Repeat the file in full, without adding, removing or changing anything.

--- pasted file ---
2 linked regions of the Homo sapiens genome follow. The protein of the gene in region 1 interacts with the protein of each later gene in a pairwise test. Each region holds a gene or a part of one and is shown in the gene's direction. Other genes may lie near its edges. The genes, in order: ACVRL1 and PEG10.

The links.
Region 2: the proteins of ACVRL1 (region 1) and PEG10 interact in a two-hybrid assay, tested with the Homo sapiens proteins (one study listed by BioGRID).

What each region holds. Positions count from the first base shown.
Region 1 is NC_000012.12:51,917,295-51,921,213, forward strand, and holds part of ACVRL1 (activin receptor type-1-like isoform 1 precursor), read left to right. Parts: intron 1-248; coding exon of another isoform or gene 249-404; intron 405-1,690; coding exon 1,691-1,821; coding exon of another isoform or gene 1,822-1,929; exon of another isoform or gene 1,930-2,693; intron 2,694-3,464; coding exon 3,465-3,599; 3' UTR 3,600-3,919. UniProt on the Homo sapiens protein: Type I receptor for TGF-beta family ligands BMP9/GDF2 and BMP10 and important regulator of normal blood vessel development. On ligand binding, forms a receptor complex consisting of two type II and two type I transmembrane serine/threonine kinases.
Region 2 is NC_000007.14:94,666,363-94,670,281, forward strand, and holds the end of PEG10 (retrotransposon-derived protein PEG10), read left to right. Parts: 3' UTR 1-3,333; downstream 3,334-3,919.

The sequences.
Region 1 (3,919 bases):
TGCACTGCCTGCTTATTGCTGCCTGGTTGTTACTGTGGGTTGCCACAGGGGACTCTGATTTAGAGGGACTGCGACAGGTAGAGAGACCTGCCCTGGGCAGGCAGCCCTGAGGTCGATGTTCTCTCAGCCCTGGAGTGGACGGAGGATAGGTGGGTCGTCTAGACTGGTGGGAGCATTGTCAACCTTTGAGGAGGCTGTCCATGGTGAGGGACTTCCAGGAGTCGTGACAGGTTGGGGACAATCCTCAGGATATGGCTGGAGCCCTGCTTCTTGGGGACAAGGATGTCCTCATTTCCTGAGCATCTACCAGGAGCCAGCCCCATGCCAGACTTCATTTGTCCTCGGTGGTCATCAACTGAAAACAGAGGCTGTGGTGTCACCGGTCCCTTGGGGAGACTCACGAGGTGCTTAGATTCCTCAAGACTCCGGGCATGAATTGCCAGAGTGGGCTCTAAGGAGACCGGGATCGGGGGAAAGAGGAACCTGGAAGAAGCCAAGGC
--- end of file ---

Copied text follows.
2 linked regions of the Homo sapiens genome follow. The protein of the gene in region 1 interacts with the protein of each later gene in a pairwise test. Each region holds a gene or a part of one and is shown in the gene's direction. Other genes may lie near its edges. The genes, in order: ACVRL1 and PEG10.

The links.
Region 2: the proteins of ACVRL1 (region 1) and PEG10 interact in a two-hybrid assay, tested with the Homo sapiens proteins (one study listed by BioGRID).

What each region holds. Positions count from the first base shown.
Region 1 is NC_000012.12:51,917,295-51,921,213, forward strand, and holds part of ACVRL1 (activin receptor type-1-like isoform 1 precursor), read left to right. Parts: intron 1-248; coding exon of another isoform or gene 249-404; intron 405-1,690; coding exon 1,691-1,821; coding exon of another isoform or gene 1,822-1,929; exon of another isoform or gene 1,930-2,693; intron 2,694-3,464; coding exon 3,465-3,599; 3' UTR 3,600-3,919. UniProt on the Homo sapiens protein: Type I receptor for TGF-beta family ligands BMP9/GDF2 and BMP10 and important regulator of normal blood vessel development. On ligand binding, forms a receptor complex consisting of two type II and two type I transmembrane serine/threonine kinases.
Region 2 is NC_000007.14:94,666,363-94,670,281, forward strand, and holds the end of PEG10 (retrotransposon-derived protein PEG10), read left to right. Parts: 3' UTR 1-3,333; downstream 3,334-3,919.

The sequences.
Region 1 (3,919 bases):
TGCACTGCCTGCTTATTGCTGCCTGGTTGTTACTGTGGGTTGCCACAGGGGACTCTGATTTAGAGGGACTGCGACAGGTAGAGAGACCTGCCCTGGGCAGGCAGCCCTGAGGTCGATGTTCTCTCAGCCCTGGAGTGGACGGAGGATAGGTGGGTCGTCTAGACTGGTGGGAGCATTGTCAACCTTTGAGGAGGCTGTCCATGGTGAGGGACTTCCAGGAGTCGTGACAGGTTGGGGACAATCCTCAGGATATGGCTGGAGCCCTGCTTCTTGGGGACAAGGATGTCCTCATTTCCTGAGCATCTACCAGGAGCCAGCCCCATGCCAGACTTCATTTGTCCTCGGTGGTCATCAACTGAAAACAGAGGCTGTGGTGTCACCGGTCCCTTGGGGAGACTCACGAGGTGCTTAGATTCCTCAAGACTCCGGGCATGAATTGCCAGAGTGGGCTCTAAGGAGACCGGGATCGGGGGAAAGAGGAACCTGGAAGAAGCCAAGGC